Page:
Sam Gindin: Beyond Wage Cuts, Beyond the Bailout

The article reproduced below is an op-ed written by Sam Gindin for the Windsor Star

Sam Gindin

The global crisis quickly engulfing us threatens to become the worst
since the Great Depression, and this means that past ways of doing
things need to be fundamentally rethought. But Gord Henderson’s focus
on wage cuts for autoworkers (Windsor Star, November 20, 2008) is the
absolutely wrong way to go ­ that much we already learned from the
1930s, when competitive cuts in workers’ wages only aggravated the
depression. When Henderson responds to CAW President Ken Lewenza’s
defence of workers’ wages with a glib “Tell that to all those low-wage
Mexican autoworkers,” what exactly does this mean?

In the face of the general concern that consumers are retrenching (and
business consequently holding back investments), how much sense does
it make to advocate autoworkers setting a pattern for lower wages and
less purchasing power? And what kind of notion of progress and vision
for the future does the target of Mexican wage standards suggest?

The fact is that Canadian hourly compensation in the auto industry is
now below the U.S., at about par with Japan and less than three
quarters of hourly compensation in Germany (U.S. Bureau of Labour data
for 2006, adjusted for current exchange rates). Because the industry
is integrated into the American industry, Canada is affected by the
higher costs in the U.S., particularly which of health care. But here,
too, the answer is hardly to blame the workers, but rather to point to
the social and economic stupidity of the U.S. not having the kind of
single-payer public health care system that is common in the rest of
the developed world.

Union Shortfalls

Where the union can be blamed is not in what it has achieved for
working people, but in its refusal to play a leading role in
challenging the direction of the industry, especially in terms of its
laggard move to fuel-efficient, non-polluting vehicles. Saving future
jobs ­ and also addressing the thousands of lost jobs of former
members whom the bailout won’t bring back ­ necessitates correcting
that earlier shortcoming in two specific ways.

First, as absolutely essential as the bailout is, it won’t end the
crisis in the auto industry even if the Detroit-based companies adjust
their models. That’s because the industry has so much excess capacity
and slow growth will characterize at least the next few years, if not
beyond. This means that even as the union lobbies to achieve the
bailout, it needs to raise its perspective beyond auto. It needs to
start thinking about the application of existing facilities and skills
to a larger set of products. Here, the environment re-enters, but
rather than being a threat to jobs it holds out the potential of
adding jobs. If the environment is going to be seriously addressed in
this century, it will mean changing not just the kind of cars we drive
and how they are powered, but everything about how we work, consume,
travel, live. To that end, auto’s assembly, component and tool and die
shops, along with its body of skilled and committed workers, are an
asset that can be converted into producing wind turbines, solar
panels, parts for mass transit vehicles, more energy-sensitive
industrial machinery and more energy efficient home appliances.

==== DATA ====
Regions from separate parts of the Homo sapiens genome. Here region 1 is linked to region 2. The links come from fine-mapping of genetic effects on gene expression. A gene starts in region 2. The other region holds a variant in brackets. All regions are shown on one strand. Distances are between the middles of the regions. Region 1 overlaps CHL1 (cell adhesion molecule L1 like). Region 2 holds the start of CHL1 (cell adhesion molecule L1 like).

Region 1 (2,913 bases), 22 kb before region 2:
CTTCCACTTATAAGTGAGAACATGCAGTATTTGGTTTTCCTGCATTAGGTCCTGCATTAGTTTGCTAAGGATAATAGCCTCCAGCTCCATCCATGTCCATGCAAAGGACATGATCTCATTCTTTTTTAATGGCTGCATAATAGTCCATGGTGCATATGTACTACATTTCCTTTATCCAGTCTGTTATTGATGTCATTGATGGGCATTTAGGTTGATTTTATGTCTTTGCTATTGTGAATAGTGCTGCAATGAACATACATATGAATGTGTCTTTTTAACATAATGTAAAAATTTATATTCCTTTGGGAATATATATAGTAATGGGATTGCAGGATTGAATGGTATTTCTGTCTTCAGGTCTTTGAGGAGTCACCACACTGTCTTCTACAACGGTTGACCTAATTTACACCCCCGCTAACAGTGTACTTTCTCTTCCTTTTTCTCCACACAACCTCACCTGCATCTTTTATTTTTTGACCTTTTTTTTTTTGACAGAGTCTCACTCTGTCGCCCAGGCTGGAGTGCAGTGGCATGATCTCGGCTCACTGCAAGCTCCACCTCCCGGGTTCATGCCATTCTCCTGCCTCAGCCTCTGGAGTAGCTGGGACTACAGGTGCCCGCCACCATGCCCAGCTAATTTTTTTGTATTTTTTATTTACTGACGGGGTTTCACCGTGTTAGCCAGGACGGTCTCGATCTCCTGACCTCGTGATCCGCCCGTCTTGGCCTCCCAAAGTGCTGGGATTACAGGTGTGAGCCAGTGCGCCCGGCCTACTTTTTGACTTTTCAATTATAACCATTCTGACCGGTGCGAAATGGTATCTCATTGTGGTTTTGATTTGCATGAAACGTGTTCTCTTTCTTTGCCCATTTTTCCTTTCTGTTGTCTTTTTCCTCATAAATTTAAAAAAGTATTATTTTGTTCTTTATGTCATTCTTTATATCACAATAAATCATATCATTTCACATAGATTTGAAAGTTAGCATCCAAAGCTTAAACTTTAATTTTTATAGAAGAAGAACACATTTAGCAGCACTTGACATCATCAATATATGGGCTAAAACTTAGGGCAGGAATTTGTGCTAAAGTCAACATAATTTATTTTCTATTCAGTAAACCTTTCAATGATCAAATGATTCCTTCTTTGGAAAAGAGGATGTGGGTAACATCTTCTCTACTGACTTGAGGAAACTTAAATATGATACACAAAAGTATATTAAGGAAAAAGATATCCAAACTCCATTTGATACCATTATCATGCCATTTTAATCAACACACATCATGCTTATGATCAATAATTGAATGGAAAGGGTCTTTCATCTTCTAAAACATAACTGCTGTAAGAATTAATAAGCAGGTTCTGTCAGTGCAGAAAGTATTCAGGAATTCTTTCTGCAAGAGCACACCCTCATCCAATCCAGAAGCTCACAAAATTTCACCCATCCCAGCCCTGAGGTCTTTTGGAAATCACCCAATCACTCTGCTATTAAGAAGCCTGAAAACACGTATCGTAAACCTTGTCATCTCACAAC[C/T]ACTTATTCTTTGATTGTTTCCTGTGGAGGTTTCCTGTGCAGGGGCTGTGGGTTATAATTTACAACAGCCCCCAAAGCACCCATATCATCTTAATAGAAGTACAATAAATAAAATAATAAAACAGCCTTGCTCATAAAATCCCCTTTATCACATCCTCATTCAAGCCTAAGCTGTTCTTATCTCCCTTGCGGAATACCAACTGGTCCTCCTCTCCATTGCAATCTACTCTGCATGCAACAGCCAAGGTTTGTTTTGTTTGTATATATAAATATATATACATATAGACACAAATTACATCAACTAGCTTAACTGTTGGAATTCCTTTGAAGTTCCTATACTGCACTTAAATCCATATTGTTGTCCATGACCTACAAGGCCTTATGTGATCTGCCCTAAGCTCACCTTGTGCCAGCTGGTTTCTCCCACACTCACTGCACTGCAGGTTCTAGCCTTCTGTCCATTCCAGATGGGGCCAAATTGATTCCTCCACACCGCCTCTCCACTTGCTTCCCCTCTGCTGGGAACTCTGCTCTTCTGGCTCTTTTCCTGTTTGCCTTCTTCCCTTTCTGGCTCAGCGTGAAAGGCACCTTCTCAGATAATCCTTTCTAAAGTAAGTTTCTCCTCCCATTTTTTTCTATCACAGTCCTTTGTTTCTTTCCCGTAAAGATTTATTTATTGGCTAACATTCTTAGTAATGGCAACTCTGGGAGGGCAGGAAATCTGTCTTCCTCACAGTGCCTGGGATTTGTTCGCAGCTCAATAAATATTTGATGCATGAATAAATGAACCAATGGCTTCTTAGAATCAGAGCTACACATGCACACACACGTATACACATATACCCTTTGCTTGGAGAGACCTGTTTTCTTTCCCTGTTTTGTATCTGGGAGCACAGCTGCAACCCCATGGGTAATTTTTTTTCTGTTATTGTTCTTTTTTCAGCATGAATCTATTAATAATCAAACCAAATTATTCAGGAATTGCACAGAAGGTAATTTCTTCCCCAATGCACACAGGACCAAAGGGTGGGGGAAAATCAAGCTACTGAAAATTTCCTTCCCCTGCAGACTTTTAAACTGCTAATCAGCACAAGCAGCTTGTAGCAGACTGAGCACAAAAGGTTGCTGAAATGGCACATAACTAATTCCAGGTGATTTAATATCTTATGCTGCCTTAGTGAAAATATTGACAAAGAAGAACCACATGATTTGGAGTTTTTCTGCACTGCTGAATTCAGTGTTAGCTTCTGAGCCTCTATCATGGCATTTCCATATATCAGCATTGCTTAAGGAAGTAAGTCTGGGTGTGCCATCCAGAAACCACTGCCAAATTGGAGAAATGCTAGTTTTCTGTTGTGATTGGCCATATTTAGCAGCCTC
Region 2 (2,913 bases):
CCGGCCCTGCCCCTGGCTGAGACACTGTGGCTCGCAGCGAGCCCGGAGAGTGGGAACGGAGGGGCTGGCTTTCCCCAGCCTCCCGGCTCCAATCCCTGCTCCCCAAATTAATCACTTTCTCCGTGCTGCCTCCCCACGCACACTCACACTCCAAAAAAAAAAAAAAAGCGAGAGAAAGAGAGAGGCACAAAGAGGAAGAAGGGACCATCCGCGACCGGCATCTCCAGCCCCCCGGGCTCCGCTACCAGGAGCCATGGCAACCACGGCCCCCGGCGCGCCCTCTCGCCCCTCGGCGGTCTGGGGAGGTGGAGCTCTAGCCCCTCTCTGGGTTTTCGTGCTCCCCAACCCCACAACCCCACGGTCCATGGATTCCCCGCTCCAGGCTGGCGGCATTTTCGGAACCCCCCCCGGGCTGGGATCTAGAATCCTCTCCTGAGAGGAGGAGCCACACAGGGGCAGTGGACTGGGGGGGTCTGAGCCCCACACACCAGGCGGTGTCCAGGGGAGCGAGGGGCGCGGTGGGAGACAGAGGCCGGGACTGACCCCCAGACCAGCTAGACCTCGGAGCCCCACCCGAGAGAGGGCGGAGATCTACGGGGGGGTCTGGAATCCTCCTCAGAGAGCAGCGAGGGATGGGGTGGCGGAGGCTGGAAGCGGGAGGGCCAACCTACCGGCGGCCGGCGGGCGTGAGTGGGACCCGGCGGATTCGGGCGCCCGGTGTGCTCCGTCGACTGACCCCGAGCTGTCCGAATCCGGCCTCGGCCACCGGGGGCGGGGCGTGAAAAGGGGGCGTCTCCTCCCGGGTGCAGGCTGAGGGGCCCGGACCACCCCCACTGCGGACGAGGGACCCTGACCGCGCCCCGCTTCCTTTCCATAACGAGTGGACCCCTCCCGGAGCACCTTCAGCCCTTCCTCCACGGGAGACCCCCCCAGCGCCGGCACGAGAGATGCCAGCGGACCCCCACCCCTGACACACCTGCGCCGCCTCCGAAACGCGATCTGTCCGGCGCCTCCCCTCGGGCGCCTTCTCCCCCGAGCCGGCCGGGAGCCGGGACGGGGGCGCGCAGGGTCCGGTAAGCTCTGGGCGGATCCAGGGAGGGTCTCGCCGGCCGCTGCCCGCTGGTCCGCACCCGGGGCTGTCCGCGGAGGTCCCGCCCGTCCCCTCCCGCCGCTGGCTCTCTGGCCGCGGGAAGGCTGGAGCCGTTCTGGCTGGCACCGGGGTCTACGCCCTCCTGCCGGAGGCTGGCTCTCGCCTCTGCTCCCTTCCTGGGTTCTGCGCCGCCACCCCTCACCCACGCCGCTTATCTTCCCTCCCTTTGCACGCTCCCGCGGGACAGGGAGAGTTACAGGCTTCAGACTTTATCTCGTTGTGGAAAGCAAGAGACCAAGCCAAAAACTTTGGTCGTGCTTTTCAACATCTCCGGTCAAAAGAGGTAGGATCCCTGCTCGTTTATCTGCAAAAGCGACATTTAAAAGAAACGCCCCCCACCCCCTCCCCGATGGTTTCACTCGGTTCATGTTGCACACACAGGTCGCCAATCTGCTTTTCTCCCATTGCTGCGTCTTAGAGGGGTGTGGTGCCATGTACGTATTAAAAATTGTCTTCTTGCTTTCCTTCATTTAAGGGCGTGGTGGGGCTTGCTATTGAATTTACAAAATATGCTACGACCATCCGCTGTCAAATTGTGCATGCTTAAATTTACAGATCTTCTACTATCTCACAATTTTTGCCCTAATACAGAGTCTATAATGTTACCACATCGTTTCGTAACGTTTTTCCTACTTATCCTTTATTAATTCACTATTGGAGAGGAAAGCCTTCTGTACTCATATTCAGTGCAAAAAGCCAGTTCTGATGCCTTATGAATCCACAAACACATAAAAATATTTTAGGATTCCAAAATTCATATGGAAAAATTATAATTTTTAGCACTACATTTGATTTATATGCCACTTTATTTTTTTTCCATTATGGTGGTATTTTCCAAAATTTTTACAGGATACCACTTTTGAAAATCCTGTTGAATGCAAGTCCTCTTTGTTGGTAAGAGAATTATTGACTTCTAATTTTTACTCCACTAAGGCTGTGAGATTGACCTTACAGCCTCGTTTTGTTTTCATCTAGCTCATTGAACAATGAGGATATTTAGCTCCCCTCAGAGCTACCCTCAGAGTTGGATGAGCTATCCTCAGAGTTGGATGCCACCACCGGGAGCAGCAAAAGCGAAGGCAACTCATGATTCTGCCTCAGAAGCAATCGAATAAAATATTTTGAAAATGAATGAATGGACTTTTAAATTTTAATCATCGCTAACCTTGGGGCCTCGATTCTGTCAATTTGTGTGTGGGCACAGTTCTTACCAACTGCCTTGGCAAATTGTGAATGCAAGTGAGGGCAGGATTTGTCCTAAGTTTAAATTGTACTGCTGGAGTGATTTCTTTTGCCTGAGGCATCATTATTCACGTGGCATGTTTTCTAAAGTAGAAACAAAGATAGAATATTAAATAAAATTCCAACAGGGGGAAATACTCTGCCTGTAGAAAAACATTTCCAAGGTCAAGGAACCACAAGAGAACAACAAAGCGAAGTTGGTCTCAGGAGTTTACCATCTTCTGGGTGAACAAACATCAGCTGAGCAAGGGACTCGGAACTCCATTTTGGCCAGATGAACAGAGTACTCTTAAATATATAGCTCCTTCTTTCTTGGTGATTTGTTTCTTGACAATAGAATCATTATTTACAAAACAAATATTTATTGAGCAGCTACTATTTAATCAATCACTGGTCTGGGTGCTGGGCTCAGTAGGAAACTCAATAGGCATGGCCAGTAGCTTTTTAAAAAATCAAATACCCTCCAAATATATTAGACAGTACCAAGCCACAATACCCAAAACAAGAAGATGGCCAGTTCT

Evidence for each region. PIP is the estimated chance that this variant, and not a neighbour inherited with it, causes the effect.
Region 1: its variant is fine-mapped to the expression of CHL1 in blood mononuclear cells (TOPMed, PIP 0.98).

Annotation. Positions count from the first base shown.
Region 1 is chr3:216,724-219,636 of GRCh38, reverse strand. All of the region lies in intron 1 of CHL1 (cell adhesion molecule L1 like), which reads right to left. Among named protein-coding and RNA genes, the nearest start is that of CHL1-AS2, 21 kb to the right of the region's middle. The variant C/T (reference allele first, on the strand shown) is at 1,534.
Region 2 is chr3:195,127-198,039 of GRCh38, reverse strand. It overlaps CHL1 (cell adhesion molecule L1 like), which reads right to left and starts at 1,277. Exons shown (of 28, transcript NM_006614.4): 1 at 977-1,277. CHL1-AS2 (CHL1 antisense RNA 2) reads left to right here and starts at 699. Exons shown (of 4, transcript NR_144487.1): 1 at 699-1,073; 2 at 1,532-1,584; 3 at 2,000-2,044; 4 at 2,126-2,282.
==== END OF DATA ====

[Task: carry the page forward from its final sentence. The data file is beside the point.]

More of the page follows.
Second, we need to move from thinking about saving the auto industry
to saving communities. The auto industry is concentrated into
particular communities that, like Windsor, were in crisis well before
GM asked for a bailout. What’s at issue is not just hanging on to jobs
in auto (which, as productivity grows, will continue to decrease over
time even with a bailout) but also finding productive jobs for all
those already unemployed or looking for their first job. To address
this crisis in the community means not only introducing new car models
and addressing the kind of conversions of Windsor’s vast productive
potential raised above, but also fixing and expanding Windsor’s
deteriorated infrastructure (like other municipalities, Windsor has a
long list of such projects sitting on the shelf) and addressing the
social needs that make cities into ‘communities’ (from resources for
public facilities and sports, to converting vacant lots into green
parks and gardens; from child-care to in-home assistance for the
disabled and the aged).

‘Leave it to the Market’ or Democratic Planning?

It should be obvious that none of this can happen if we ‘leave it to
the market,’ or even with some ad-hoc patchwork government
intervention. It requires serious national and city-level planning and
planning that develops the democratic structures to encourage and
facilitate popular participation. This takes us far beyond the auto
industry and many might say ‘sorry, I’m too busy surviving to think
about that.’ But that response has a lot to do with why autoworkers
are in their current awful predicament. If there’s anything the recent
past teaches us is that if we don’t start acing on the future now ­ if
we think it will fix itself ­ then ‘later’ becomes too late, or at
least confronts us with even more difficult problems.

Survival tomorrow and in the future means daring to think and act
‘big’ today. What kind of country do we want? What kind of community
do we want to live in? How do we get there? •

Sam Gindin was the former assistant to the past two presidents of the
Canadian Auto Workers and is currently the Packer Chair in Social
Justice at York University.


2 thoughts on “Sam Gindin: Beyond Wage Cuts, Beyond the Bailout

  1. By the way, to a theme about development future technologies (cars, trains, planes etc)… There is remarkable film — Zeitgeist: Addendum, where it is told about enormous potential of already existing technologies and a position of the governments about it. Check it out.

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